Watched the 1964 movie Zulu the other week while convalescing from the flu, and for the record if a bunch of Zulu warriors showed up in North America with the intent of colonizing it I’d be only too happy to see an outpost of them massacred. Regardless of how valiant any of the individual Zulus might be, I’d figure if they didn’t want to get killed they should have stayed home in southern Africa. That aside, Zulu is a well-done action film, an interesting depiction of a now-distant era of military history, and striking for its lack of explication. The audience is expected to be familiar with the basics of the Anglo-Zulu war, have a sense of where Natal is, and know what is meant when a British soldier refers to a non-British ally as “Dutchie”. There’d be a lot more hand-holding if the movie were made today, but come to think of it, 1964 was a generation closer to the events in question than now. For my money, Black Hawk Down is a better representative of the rather queasy-making small-white-military-force-holds-out-against-faceless-waves-of-black-Africans mini genre, though Zulu does have Michael Caine in his first starring role, albeit miscast as a prim upper class military officer. If you want to see his megawatt cockney charm unleashed in the service of British imperial nostalgia, you must turn to The Man Who Would be King.
But none of this is the point. The point is that as the British soldiers are fortifying their position for assault, they use their bayonets to carve out holes in the walls of buildings through which to shoot, and they call these things “loopholes”. I found this word jarring, and whenever I heard one character say to another “Help me with this loophole” I thought he was asking for tax advice. When the movie was over I was off to the internet to learn that “loophole” originally meant a hole in a fortification wall for firing out of–first for arrows and later for rifles. The “legal technicality” sense that I was familiar with came afterwards, and, in my idiolect at least, is an interesting example of metaphorical backformation.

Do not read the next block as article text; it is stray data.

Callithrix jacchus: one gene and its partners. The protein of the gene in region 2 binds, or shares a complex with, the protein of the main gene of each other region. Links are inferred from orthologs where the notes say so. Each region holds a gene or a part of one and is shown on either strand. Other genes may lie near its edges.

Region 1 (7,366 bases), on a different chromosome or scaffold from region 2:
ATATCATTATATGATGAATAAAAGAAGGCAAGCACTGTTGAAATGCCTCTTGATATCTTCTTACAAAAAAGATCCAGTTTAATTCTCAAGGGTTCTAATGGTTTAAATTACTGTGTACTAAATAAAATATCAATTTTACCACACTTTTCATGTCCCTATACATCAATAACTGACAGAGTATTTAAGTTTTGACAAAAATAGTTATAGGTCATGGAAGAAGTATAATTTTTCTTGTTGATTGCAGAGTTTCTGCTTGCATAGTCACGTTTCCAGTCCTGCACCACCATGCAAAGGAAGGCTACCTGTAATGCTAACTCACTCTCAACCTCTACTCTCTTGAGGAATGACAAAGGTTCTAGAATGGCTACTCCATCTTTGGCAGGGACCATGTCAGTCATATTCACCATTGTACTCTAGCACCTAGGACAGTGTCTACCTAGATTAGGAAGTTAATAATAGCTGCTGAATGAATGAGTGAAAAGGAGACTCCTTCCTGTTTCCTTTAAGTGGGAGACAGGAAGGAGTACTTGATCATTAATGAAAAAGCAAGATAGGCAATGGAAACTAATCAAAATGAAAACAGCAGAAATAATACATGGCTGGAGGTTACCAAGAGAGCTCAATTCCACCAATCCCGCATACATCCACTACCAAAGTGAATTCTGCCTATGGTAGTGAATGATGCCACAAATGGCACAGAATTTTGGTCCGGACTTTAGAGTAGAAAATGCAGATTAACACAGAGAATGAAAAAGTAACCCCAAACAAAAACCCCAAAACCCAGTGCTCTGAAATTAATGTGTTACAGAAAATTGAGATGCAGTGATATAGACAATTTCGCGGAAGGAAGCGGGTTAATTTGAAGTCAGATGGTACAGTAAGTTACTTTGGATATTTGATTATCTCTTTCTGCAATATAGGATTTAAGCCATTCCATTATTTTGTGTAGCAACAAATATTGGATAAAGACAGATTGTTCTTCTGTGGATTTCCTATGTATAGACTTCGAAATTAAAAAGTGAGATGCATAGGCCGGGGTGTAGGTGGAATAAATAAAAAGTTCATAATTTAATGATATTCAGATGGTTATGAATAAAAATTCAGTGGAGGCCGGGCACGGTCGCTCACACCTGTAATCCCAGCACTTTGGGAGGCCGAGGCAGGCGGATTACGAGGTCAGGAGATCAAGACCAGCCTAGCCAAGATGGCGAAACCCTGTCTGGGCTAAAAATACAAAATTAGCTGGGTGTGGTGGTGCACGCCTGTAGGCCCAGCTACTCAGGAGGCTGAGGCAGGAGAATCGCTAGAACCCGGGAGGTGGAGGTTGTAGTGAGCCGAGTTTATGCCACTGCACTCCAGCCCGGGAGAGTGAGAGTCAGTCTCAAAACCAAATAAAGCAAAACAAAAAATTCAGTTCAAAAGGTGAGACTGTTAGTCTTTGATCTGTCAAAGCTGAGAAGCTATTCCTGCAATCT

The grounding of the legal metaphor lies in the morpheme “hole”: a legal code is a wall and a loophole is a hole in that wall. The metaphor doesn’t exactly line up because the rifle hole serves the defenders of the wall, while the legal loophole serves its attackers, but they share the notion that a small gap can nevertheless be potent. The “loop” part doesn’t add anything. It comes from Middle English “loupe” which just means “opening in a wall”. (So a loophole is a “hole-hole”.) I didn’t know anything about the military underpinnings of the legal metaphor, so for me “loop” was the key. “Hole” still meant hole, but that wasn’t the main point. A loophole occurs when a legal document has grown so confusing that its own complexity can be turned against it. The “loop” morpheme here taps into the rich vein of circle-as-confusion metaphors: double-talk, turned around, circumlocution, talking in circles. (Why are circles confusing?–I guess because we walk in circles when we’re lost in the woods.) A confusion-hole instead of a chink in the armor. The metaphor is particularly tasty because the word “loop” never gets used elsewhere in this metaphorical sense but the geometric similarity makes this an easy gap to leap.
I think of this as a semantic eggcorn. My sense of the metaphor “loophole” is plausible and gets at an interesting angle of the meaning, but is nevertheless etymologically wrong. I wonder if there are others.